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In addition, the Immigration and Naturalization Service (INS) estimates there are about 3 million undocumented Hispanics in the nation, yielding an estimated U.S. Hispanic population of around 33.5 million. Latinos account for 11.2 percent of the U.S. population. By 2005, Hispanic Americans will probably become the nation's largest ethnic minority. By looking at state Hispanic population growth, the dramatic rise in Hispanic population in new places becomes evident: North Carolina leaped to 149,000 His panics in 1997 from 77,000 in 1990. Rapid growth also has occurred in Georgia, Washington, Nebraska, and Iowa. Arkansas had the most rapid rate of increase, growing to 45,000 Hispanics in 1997 from 19,000 in 1990.

The breadth of the Hispanic migration and the population rise is attributable to social and economic crises in Mexico, along with a robust U.S. job market. While the Hispanic migration includes Central and South Americans, the overwhelming majority of migrants come from Mexico. According to the INS, between 1981 and 1996 Central Americans accounted for 500,000 migrants, while Mexicans totaled 3.3 million.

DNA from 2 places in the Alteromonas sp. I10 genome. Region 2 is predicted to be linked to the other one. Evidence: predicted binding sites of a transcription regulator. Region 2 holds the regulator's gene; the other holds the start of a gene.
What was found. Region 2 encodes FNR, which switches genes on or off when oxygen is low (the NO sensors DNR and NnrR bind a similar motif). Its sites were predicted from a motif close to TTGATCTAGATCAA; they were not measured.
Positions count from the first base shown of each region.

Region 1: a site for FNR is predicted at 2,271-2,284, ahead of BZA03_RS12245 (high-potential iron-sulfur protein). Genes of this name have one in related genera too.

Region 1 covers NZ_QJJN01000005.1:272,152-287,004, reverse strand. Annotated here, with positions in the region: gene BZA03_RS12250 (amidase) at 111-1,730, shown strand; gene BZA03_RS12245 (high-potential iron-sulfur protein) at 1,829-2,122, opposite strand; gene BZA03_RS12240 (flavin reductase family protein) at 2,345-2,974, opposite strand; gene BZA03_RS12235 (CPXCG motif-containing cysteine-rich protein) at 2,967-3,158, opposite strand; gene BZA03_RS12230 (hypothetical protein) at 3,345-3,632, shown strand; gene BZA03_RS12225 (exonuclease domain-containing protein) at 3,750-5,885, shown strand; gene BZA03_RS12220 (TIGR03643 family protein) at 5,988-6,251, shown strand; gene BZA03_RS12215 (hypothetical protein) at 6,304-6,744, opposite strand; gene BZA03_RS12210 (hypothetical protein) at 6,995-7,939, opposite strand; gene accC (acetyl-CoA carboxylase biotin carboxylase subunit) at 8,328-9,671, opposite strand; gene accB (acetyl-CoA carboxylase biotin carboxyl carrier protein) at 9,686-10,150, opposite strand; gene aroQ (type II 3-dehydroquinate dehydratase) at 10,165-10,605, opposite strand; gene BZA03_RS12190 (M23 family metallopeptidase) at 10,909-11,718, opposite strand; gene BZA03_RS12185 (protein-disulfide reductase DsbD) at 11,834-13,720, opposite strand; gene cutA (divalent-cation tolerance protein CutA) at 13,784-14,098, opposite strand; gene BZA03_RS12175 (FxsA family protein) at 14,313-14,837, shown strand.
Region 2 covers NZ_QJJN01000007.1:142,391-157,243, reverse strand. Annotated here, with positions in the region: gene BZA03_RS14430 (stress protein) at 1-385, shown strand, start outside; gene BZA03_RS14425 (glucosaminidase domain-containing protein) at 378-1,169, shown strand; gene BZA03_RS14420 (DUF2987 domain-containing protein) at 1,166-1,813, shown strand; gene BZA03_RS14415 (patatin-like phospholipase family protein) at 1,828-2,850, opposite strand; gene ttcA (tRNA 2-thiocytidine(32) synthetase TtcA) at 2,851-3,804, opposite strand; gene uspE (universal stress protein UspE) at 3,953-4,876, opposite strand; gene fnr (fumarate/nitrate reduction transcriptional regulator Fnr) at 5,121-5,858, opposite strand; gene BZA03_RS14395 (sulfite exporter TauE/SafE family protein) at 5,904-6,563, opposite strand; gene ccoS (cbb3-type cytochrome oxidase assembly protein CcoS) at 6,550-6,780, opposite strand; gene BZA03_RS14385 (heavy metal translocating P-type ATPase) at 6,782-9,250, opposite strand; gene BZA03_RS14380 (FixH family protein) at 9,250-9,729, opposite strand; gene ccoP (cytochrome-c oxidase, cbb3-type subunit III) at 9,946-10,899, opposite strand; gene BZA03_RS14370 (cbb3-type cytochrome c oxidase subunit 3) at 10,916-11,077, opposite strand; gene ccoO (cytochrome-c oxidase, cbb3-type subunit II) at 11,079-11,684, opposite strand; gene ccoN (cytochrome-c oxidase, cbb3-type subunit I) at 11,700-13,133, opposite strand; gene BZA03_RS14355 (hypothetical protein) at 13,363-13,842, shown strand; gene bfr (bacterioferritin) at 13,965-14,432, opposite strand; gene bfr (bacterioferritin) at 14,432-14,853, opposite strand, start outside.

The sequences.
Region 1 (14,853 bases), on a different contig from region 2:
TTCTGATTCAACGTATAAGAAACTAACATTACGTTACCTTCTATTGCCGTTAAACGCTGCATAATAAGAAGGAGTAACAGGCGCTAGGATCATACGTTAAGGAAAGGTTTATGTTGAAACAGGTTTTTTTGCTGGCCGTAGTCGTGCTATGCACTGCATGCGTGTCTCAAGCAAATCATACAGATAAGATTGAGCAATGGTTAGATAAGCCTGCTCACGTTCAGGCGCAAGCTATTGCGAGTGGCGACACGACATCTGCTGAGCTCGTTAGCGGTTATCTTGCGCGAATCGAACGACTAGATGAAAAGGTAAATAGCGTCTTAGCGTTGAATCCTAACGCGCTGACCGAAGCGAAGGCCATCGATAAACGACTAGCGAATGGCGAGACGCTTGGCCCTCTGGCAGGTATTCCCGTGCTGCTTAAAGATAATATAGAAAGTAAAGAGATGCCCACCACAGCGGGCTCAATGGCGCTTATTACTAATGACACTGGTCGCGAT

CATCHING THE TREND: Bill Mackey, president of the Kentucky Baptist Con vention, is among a handful of church leaders nationwide poised to take advantage of Hispanic migration.

Mackey has no trouble launching into an economic analysis of how Kentucky's growth industries draw on the Hispanic labor force. "Economic growth in this decade has created a great demand for labor," Mackey says. "Chicken farms, tobacco, horse farms, and now construction are drawing His panics."

According to Mackey, Kentucky Baptists have 47 distinctive Hispanic ministries, including full-functioning churches, Bible studies, and evangelistic outreaches. To help address the need, the convention brought in Gus Reyes, a veteran Baptist leader from El Paso.

Quickly, church leaders in Kentucky realized that language posed a significant barrier. Few of the migrating Hispanics or white Kentucky Baptists spoke both Spanish and English. But the group adopted a simple strategy. "Find existing resources, which means find people who speak Spanish," Reyes says. "Go to them, and challenge them to help you."

CUSTOMIZING RESOURCES: The approach of the Kentucky Baptist Con vention illustrates how leaders at the state level are hustling to kick off new ministries to their new Hispanic neighbors. But at a national level, the United Methodist Church (UMC), for example, is developing not only new outreach strategies, but also new resources, customized to the UMC's National Plan for Hispanic Ministry.